Course Description:

COS-518 is a graduate course in computer systems. Its goals are:

  • To understand the core concepts of computer systems, with a focus on distributed systems.
  • To understand the state of the art in storage systems, big data processing systems, and distributed applications.
  • To understand how to engage in systems research and development.
  • To provide students with some perspective of systems development

This course particularly focuses on the reading and study of recent research papers, with a heavy focus on distributed systems. We will discuss these papers in a small group in the course precepts.

The course includes introductory lectures to related topics. These lectures are joint with COS 418, see the lecture schedule here

The course also includes a semester-long implementation-heavy group project. COS-518 assumes a basic familiarity with computer systems and networking concepts.


  • Lecture: Mondays and Wednesday, 10:00am - 10:50am. McCosh 46.
  • Precepts:
    • P01: Monday 1:30pm - 2:20pm, CS 301.
    • P02: Monday 2:30pm - 3:20pm, CS 301.
  • Instructors:
  • Grading: midterm (20%), final (20%), precept participation (20%), project (40%)

Paper Discussion

A major component of this course is reading and discussing systems papers in the weekly precepts. We are only discussing 1 paper per week so we can discuss them in depth. You should closely read each paper and come prepared with several points that will substantially contribute to the group discussion.

Your precept participation grade will be determined based on substantial contributions to paper discussions as tracked by the instructor.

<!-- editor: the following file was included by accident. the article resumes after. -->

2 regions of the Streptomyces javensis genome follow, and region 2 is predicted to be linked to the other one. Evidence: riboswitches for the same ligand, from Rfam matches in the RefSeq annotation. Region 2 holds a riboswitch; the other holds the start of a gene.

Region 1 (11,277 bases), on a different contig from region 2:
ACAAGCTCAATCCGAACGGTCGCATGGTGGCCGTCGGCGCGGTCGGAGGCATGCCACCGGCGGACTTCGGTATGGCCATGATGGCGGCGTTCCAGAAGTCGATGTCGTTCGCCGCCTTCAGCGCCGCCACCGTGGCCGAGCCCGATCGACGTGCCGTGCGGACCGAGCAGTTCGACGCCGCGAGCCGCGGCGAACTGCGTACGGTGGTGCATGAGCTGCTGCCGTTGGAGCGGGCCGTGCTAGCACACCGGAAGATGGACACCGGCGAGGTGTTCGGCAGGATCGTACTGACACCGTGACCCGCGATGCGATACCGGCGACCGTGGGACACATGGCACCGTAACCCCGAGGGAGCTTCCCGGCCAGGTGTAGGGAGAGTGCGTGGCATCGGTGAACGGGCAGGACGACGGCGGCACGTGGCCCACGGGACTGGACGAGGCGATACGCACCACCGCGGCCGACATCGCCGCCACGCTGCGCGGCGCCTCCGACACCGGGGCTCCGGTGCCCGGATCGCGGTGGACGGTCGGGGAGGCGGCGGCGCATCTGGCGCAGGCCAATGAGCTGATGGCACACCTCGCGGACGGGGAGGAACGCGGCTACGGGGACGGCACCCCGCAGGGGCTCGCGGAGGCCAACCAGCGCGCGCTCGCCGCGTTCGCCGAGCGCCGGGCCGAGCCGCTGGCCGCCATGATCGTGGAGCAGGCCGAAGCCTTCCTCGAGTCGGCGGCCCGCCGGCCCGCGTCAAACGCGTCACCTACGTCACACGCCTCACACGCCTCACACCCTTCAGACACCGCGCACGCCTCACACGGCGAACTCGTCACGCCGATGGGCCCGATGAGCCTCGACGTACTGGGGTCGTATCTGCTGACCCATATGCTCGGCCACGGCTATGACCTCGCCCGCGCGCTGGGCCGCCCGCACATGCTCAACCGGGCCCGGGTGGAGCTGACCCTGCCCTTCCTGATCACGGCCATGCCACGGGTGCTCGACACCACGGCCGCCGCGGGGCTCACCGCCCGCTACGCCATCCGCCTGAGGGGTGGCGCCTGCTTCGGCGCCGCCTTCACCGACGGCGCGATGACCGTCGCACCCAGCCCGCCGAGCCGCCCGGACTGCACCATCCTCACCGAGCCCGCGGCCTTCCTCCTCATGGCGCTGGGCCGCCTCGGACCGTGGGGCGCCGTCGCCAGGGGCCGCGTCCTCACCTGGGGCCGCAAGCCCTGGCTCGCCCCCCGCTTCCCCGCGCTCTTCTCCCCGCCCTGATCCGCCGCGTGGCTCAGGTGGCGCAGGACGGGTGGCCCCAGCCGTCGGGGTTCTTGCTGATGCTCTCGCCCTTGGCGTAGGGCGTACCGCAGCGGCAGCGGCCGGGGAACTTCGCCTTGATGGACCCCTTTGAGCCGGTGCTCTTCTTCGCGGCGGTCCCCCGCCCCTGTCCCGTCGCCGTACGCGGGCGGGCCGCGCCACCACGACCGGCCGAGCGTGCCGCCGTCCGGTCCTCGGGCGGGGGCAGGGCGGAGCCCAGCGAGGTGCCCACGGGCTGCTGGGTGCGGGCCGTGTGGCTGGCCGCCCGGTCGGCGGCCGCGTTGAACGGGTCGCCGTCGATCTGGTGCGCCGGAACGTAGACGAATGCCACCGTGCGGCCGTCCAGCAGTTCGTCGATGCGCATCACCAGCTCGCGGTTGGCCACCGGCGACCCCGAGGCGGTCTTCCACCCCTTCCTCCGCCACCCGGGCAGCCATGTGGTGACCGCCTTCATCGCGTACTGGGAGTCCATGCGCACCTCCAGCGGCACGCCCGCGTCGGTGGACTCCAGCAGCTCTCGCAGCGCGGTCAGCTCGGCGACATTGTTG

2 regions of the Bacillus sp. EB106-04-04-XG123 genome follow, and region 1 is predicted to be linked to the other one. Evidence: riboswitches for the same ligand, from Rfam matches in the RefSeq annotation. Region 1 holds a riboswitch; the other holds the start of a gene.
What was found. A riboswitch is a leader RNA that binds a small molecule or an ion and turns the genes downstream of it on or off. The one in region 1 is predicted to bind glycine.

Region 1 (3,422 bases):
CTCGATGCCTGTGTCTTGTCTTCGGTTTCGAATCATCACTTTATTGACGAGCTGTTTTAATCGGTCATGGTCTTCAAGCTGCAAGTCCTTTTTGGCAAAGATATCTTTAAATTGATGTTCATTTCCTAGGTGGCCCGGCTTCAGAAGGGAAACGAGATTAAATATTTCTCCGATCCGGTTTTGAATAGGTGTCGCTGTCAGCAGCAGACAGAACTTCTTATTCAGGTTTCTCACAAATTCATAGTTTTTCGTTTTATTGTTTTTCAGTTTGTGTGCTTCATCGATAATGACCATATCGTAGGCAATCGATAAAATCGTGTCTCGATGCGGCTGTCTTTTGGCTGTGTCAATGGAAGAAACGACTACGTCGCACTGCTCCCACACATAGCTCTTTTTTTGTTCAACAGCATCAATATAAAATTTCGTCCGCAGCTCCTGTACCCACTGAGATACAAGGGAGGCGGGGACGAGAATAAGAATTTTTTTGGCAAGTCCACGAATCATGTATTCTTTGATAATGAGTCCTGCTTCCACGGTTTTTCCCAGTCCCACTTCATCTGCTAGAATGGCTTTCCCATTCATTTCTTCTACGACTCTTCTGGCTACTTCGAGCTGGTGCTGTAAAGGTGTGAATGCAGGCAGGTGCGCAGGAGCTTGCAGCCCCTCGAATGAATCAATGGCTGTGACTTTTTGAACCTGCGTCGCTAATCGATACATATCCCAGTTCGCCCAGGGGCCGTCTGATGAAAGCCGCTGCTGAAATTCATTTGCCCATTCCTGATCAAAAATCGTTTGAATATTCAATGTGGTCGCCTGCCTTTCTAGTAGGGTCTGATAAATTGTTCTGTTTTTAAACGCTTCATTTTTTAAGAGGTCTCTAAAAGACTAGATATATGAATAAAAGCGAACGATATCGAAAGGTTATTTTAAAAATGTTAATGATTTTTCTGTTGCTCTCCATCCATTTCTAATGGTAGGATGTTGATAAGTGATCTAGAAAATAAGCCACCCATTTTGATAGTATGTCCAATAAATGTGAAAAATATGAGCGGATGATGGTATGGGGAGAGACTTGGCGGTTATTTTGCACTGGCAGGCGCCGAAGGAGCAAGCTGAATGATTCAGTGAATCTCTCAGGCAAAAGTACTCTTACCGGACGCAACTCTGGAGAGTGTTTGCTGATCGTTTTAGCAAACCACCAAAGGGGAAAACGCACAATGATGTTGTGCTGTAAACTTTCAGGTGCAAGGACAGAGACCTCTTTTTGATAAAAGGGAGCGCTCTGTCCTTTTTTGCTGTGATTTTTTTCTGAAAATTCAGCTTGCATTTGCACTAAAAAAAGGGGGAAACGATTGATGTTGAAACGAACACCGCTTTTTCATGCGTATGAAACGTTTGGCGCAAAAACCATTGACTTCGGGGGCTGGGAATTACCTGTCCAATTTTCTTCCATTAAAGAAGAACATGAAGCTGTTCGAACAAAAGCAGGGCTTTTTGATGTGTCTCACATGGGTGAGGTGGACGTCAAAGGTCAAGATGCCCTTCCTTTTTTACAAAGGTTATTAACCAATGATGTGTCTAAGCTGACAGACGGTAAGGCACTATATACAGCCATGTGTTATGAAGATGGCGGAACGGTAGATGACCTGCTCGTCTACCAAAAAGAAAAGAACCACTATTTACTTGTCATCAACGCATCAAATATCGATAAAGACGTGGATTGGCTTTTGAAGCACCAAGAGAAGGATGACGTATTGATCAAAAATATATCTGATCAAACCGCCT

What we expect you to know and prepare before each discussion is here.

Paper Schedule


There will be a midterm and final based on lecture content that will be given jointly with COS 418. Once the midterm and final are scheduled they will be posted on the schedule. The exams will be in-person.


The semester-long project in COS518 is an systems-building project. Projects should be done in groups (either of size two or three, to be determined by the instructor after the course size finalized) and must involve significant system programming. All group students are expected to share equally in the implementation.

We expect most students to satisfy the group project by reimplementing and reproducing the results from a paper we read during the semester or on a like topic.

Students are also able to satisfy the project by performing novel research projects, but such projects must be closely related to the material and topics taught in the COS518 curricula. The instructors will take a narrow view as to what projects satisfy this criteria (e.g., your ongoing research on software-defined networks for self-driving cars will likely not be approved).


  • Initial project proposal & Team selection (Monday, February 26)
  • Finalize project proposal (Friday, March 8)
  • Final project report (Dean's Date, Tuesday, May 7)

Project Proposal

There are two types of projects in this class: reproducing others’ research results, and novel research. Proposals should be submitted as public questions on EdStem.